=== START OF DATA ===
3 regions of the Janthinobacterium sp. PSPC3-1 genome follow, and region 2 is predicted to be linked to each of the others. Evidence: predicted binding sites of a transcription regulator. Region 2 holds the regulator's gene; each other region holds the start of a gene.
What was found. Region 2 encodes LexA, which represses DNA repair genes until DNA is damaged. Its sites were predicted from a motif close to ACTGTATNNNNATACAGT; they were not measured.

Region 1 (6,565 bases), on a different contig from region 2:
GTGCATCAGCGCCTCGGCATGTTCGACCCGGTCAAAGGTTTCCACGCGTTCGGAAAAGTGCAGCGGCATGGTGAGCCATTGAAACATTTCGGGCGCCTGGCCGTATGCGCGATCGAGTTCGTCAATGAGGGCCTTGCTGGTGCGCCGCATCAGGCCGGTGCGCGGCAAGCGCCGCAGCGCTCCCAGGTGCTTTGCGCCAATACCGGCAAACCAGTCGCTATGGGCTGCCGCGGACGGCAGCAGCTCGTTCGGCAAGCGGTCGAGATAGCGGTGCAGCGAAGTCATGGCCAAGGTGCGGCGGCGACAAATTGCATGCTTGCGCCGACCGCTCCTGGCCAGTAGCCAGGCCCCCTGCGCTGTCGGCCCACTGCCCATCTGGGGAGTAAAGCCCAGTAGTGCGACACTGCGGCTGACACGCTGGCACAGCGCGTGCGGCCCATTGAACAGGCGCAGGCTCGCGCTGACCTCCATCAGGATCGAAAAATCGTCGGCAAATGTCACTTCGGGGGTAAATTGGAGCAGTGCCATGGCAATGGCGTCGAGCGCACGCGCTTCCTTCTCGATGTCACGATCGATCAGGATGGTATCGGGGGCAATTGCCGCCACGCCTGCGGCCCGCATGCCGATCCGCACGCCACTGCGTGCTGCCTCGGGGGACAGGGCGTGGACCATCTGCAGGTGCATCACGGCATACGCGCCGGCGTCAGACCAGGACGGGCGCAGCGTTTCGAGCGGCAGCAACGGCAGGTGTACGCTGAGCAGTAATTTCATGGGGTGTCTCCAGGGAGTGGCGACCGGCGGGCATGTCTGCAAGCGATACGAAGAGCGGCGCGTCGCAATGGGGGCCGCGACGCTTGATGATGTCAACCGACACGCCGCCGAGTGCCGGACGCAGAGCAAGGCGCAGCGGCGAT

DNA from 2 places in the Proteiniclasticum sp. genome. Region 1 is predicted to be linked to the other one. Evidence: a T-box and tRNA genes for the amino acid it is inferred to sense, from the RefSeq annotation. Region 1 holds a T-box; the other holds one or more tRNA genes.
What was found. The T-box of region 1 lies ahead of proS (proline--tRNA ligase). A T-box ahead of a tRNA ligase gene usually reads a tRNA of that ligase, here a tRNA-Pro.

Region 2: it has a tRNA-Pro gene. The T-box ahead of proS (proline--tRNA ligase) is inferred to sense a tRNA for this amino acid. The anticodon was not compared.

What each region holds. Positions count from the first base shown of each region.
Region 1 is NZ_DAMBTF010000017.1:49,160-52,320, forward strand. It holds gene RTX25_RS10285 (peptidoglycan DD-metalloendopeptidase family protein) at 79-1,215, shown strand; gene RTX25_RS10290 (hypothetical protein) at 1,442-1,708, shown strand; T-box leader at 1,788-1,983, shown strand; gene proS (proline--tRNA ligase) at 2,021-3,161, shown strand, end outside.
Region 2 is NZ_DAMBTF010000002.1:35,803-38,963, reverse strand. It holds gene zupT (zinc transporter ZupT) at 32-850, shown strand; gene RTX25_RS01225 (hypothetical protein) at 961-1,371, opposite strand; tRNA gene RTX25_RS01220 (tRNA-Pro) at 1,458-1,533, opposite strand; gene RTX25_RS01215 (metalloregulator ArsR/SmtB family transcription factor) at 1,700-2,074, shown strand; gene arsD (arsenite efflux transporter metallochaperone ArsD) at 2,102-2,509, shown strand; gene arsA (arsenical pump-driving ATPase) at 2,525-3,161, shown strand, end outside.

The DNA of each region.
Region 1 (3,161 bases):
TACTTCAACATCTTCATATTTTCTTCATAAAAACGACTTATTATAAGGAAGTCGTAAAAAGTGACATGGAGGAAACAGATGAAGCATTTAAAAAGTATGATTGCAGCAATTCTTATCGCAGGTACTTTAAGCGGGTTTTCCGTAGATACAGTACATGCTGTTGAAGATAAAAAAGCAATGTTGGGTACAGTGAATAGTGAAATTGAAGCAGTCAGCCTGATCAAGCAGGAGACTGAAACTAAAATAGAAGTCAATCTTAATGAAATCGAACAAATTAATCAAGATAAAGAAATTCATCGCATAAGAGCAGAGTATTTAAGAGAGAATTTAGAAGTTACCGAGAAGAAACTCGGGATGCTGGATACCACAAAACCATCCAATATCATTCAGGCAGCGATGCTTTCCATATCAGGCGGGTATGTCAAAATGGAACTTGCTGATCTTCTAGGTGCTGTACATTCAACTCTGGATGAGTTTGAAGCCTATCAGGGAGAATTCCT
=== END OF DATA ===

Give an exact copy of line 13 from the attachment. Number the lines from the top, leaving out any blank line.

TACTTCAACATCTTCATATTTTCTTCATAAAAACGACTTATTATAAGGAAGTCGTAAAAAGTGACATGGAGGAAACAGATGAAGCATTTAAAAAGTATGATTGCAGCAATTCTTATCGCAGGTACTTTAAGCGGGTTTTCCGTAGATACAGTACATGCTGTTGAAGATAAAAAAGCAATGTTGGGTACAGTGAATAGTGAAATTGAAGCAGTCAGCCTGATCAAGCAGGAGACTGAAACTAAAATAGAAGTCAATCTTAATGAAATCGAACAAATTAATCAAGATAAAGAAATTCATCGCATAAGAGCAGAGTATTTAAGAGAGAATTTAGAAGTTACCGAGAAGAAACTCGGGATGCTGGATACCACAAAACCATCCAATATCATTCAGGCAGCGATGCTTTCCATATCAGGCGGGTATGTCAAAATGGAACTTGCTGATCTTCTAGGTGCTGTACATTCAACTCTGGATGAGTTTGAAGCCTATCAGGGAGAATTCCT